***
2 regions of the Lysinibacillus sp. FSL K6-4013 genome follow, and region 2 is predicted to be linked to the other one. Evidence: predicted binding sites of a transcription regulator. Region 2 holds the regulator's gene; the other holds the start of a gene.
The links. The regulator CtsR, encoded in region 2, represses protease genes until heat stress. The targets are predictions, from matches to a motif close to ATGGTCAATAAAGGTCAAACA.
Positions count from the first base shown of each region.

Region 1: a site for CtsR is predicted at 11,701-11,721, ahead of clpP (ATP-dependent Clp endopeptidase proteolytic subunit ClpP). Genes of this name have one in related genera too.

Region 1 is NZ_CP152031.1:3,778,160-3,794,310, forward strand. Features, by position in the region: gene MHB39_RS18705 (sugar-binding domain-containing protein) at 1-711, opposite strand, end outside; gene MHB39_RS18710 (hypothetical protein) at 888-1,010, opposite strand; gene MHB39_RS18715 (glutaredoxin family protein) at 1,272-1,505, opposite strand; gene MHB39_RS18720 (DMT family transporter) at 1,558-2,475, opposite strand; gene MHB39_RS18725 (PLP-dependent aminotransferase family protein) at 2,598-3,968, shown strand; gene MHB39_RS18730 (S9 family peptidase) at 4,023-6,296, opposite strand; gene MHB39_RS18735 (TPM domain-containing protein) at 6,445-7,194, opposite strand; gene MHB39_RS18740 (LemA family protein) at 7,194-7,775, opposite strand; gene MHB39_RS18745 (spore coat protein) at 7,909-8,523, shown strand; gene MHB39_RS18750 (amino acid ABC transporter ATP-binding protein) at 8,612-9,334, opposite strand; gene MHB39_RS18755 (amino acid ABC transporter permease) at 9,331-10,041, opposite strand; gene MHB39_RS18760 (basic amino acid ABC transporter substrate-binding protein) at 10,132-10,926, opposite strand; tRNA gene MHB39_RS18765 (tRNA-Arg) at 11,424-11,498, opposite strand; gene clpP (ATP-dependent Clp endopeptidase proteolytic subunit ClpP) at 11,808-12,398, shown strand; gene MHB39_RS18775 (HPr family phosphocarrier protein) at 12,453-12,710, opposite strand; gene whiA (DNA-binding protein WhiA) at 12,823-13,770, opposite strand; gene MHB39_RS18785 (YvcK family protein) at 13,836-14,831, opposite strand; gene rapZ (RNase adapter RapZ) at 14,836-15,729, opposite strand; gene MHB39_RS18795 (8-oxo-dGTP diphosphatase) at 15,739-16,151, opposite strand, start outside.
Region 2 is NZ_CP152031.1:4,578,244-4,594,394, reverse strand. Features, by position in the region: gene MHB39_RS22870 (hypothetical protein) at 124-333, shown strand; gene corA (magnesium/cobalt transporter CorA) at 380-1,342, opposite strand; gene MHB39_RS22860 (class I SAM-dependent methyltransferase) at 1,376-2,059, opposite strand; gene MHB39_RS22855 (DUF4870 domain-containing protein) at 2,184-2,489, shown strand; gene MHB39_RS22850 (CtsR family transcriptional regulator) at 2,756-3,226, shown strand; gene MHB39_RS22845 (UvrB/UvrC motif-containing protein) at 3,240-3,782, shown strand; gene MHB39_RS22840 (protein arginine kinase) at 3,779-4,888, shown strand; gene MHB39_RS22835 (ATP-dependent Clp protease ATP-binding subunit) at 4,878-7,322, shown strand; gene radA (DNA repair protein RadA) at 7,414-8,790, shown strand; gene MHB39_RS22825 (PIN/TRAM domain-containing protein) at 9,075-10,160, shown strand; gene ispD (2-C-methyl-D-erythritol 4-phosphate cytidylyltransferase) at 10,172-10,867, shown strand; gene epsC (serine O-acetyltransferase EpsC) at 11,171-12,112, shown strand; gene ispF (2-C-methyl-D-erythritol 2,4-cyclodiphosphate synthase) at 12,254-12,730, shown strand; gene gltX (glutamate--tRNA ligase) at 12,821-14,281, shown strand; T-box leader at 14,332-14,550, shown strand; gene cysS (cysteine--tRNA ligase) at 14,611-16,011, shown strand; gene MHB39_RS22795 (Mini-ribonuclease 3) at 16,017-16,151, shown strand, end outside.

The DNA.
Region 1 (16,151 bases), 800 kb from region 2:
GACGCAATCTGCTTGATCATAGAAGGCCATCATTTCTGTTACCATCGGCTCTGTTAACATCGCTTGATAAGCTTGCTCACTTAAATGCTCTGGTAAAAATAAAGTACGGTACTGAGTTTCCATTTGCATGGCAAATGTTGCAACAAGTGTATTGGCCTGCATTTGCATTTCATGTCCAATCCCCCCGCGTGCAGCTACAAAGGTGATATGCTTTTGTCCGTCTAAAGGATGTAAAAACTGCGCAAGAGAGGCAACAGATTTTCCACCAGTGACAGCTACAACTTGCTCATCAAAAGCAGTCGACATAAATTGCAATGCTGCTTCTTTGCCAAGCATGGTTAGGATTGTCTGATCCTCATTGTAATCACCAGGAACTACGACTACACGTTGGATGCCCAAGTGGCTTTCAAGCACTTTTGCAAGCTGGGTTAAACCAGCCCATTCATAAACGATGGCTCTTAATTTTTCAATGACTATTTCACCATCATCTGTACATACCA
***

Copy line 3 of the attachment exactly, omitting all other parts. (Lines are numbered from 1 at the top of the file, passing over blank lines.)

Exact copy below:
Positions count from the first base shown of each region.